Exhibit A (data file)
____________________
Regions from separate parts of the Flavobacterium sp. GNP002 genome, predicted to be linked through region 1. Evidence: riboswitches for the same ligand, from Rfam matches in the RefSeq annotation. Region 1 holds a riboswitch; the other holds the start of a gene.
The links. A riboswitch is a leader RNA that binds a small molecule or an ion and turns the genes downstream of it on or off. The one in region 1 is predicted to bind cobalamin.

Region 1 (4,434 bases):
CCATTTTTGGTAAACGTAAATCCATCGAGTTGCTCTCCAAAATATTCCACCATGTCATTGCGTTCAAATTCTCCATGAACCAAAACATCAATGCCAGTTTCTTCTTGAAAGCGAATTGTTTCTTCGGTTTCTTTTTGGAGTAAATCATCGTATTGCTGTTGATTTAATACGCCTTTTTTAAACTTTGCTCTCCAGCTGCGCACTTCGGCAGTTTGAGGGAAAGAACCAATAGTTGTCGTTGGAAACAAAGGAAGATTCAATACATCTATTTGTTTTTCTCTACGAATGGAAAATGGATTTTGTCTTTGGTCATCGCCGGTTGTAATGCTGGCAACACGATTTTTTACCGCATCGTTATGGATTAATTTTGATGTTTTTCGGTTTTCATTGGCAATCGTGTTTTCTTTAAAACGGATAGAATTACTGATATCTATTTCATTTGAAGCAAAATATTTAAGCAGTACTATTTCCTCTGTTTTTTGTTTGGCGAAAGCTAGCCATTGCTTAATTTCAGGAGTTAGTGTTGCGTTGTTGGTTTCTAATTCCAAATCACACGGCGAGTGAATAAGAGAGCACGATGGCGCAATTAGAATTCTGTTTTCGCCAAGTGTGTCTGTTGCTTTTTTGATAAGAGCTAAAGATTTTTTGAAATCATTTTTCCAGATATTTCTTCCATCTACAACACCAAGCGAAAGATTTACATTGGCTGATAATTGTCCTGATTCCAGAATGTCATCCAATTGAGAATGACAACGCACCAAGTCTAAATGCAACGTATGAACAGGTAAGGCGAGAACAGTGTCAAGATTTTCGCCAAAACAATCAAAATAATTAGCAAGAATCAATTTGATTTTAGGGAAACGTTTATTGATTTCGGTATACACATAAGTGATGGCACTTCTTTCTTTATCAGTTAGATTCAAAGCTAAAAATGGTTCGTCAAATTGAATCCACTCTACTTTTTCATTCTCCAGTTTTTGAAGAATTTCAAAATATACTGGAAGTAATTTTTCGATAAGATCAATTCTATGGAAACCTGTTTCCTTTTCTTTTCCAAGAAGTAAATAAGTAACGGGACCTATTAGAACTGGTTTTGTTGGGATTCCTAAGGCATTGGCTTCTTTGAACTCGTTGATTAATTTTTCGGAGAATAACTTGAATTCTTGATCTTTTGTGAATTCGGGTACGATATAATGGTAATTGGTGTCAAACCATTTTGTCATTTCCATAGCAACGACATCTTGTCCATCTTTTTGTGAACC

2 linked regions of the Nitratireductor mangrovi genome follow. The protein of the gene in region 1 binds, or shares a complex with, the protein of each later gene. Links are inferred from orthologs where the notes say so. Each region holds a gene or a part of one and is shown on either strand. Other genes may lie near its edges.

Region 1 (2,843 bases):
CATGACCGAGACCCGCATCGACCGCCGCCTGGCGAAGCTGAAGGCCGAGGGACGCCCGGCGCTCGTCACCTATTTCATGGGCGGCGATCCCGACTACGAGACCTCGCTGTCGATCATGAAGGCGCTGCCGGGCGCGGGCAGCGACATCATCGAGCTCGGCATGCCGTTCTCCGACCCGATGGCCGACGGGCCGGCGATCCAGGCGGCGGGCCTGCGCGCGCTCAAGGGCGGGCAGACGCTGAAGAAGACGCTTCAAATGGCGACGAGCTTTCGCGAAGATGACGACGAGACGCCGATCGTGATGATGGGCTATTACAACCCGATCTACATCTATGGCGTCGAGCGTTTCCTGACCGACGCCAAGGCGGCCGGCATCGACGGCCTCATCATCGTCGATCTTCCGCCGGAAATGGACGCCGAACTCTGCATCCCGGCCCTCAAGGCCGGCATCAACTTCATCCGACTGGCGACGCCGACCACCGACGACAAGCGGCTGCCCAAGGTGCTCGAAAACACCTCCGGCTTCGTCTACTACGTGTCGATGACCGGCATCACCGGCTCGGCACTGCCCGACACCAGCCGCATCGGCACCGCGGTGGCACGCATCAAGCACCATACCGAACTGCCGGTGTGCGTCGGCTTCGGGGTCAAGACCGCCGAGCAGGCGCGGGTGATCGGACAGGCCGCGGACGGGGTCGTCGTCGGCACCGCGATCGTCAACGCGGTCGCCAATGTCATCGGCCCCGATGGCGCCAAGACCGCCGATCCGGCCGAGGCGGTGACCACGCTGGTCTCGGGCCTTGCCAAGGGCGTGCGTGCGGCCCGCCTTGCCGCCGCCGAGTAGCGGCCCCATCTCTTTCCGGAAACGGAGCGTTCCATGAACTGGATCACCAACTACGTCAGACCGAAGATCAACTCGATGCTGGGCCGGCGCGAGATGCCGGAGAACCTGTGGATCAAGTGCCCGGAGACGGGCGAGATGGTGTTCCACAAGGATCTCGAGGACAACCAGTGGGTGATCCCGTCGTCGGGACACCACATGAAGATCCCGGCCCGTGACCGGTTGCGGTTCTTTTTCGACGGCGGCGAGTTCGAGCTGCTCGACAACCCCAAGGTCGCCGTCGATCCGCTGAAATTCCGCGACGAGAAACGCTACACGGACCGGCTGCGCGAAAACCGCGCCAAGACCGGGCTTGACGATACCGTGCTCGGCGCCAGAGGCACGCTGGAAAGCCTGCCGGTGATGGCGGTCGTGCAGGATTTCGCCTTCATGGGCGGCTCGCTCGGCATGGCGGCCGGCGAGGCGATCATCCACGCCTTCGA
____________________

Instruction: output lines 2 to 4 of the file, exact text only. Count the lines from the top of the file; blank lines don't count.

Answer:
The links. A riboswitch is a leader RNA that binds a small molecule or an ion and turns the genes downstream of it on or off. The one in region 1 is predicted to bind cobalamin.

Region 1 (4,434 bases):
CCATTTTTGGTAAACGTAAATCCATCGAGTTGCTCTCCAAAATATTCCACCATGTCATTGCGTTCAAATTCTCCATGAACCAAAACATCAATGCCAGTTTCTTCTTGAAAGCGAATTGTTTCTTCGGTTTCTTTTTGGAGTAAATCATCGTATTGCTGTTGATTTAATACGCCTTTTTTAAACTTTGCTCTCCAGCTGCGCACTTCGGCAGTTTGAGGGAAAGAACCAATAGTTGTCGTTGGAAACAAAGGAAGATTCAATACATCTATTTGTTTTTCTCTACGAATGGAAAATGGATTTTGTCTTTGGTCATCGCCGGTTGTAATGCTGGCAACACGATTTTTTACCGCATCGTTATGGATTAATTTTGATGTTTTTCGGTTTTCATTGGCAATCGTGTTTTCTTTAAAACGGATAGAATTACTGATATCTATTTCATTTGAAGCAAAATATTTAAGCAGTACTATTTCCTCTGTTTTTTGTTTGGCGAAAGCTAGCCATTGCTTAATTTCAGGAGTTAGTGTTGCGTTGTTGGTTTCTAATTCCAAATCACACGGCGAGTGAATAAGAGAGCACGATGGCGCAATTAGAATTCTGTTTTCGCCAAGTGTGTCTGTTGCTTTTTTGATAAGAGCTAAAGATTTTTTGAAATCATTTTTCCAGATATTTCTTCCATCTACAACACCAAGCGAAAGATTTACATTGGCTGATAATTGTCCTGATTCCAGAATGTCATCCAATTGAGAATGACAACGCACCAAGTCTAAATGCAACGTATGAACAGGTAAGGCGAGAACAGTGTCAAGATTTTCGCCAAAACAATCAAAATAATTAGCAAGAATCAATTTGATTTTAGGGAAACGTTTATTGATTTCGGTATACACATAAGTGATGGCACTTCTTTCTTTATCAGTTAGATTCAAAGCTAAAAATGGTTCGTCAAATTGAATCCACTCTACTTTTTCATTCTCCAGTTTTTGAAGAATTTCAAAATATACTGGAAGTAATTTTTCGATAAGATCAATTCTATGGAAACCTGTTTCCTTTTCTTTTCCAAGAAGTAAATAAGTAACGGGACCTATTAGAACTGGTTTTGTTGGGATTCCTAAGGCATTGGCTTCTTTGAACTCGTTGATTAATTTTTCGGAGAATAACTTGAATTCTTGATCTTTTGTGAATTCGGGTACGATATAATGGTAATTGGTGTCAAACCATTTTGTCATTTCCATAGCAACGACATCTTGTCCATCTTTTTGTGAACC